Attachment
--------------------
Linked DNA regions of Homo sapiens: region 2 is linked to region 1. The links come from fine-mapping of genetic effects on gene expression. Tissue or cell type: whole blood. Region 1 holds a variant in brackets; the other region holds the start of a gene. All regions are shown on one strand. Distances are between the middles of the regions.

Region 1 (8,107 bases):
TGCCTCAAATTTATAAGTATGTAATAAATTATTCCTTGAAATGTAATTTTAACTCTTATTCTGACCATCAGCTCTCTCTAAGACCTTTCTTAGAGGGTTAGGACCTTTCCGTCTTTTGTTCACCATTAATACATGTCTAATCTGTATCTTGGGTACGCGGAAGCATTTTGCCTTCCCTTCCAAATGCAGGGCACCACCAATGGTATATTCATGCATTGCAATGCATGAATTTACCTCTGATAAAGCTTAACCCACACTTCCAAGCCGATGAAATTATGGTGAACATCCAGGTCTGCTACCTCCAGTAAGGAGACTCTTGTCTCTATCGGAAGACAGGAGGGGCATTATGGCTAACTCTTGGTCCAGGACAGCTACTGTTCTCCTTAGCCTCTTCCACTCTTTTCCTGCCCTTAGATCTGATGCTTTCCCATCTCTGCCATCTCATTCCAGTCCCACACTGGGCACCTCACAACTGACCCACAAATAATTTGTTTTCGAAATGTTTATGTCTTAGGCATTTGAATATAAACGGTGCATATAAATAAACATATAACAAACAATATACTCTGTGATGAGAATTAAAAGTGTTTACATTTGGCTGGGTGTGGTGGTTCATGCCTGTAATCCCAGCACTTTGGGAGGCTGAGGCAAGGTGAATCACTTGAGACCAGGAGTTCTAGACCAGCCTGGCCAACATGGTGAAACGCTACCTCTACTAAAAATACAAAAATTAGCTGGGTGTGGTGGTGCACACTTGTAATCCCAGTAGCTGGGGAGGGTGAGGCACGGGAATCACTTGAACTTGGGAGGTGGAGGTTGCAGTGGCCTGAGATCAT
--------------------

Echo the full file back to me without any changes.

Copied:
Linked DNA regions of Homo sapiens: region 2 is linked to region 1. The links come from fine-mapping of genetic effects on gene expression. Tissue or cell type: whole blood. Region 1 holds a variant in brackets; the other region holds the start of a gene. All regions are shown on one strand. Distances are between the middles of the regions.

Region 1 (8,107 bases):
TGCCTCAAATTTATAAGTATGTAATAAATTATTCCTTGAAATGTAATTTTAACTCTTATTCTGACCATCAGCTCTCTCTAAGACCTTTCTTAGAGGGTTAGGACCTTTCCGTCTTTTGTTCACCATTAATACATGTCTAATCTGTATCTTGGGTACGCGGAAGCATTTTGCCTTCCCTTCCAAATGCAGGGCACCACCAATGGTATATTCATGCATTGCAATGCATGAATTTACCTCTGATAAAGCTTAACCCACACTTCCAAGCCGATGAAATTATGGTGAACATCCAGGTCTGCTACCTCCAGTAAGGAGACTCTTGTCTCTATCGGAAGACAGGAGGGGCATTATGGCTAACTCTTGGTCCAGGACAGCTACTGTTCTCCTTAGCCTCTTCCACTCTTTTCCTGCCCTTAGATCTGATGCTTTCCCATCTCTGCCATCTCATTCCAGTCCCACACTGGGCACCTCACAACTGACCCACAAATAATTTGTTTTCGAAATGTTTATGTCTTAGGCATTTGAATATAAACGGTGCATATAAATAAACATATAACAAACAATATACTCTGTGATGAGAATTAAAAGTGTTTACATTTGGCTGGGTGTGGTGGTTCATGCCTGTAATCCCAGCACTTTGGGAGGCTGAGGCAAGGTGAATCACTTGAGACCAGGAGTTCTAGACCAGCCTGGCCAACATGGTGAAACGCTACCTCTACTAAAAATACAAAAATTAGCTGGGTGTGGTGGTGCACACTTGTAATCCCAGTAGCTGGGGAGGGTGAGGCACGGGAATCACTTGAACTTGGGAGGTGGAGGTTGCAGTGGCCTGAGATCAT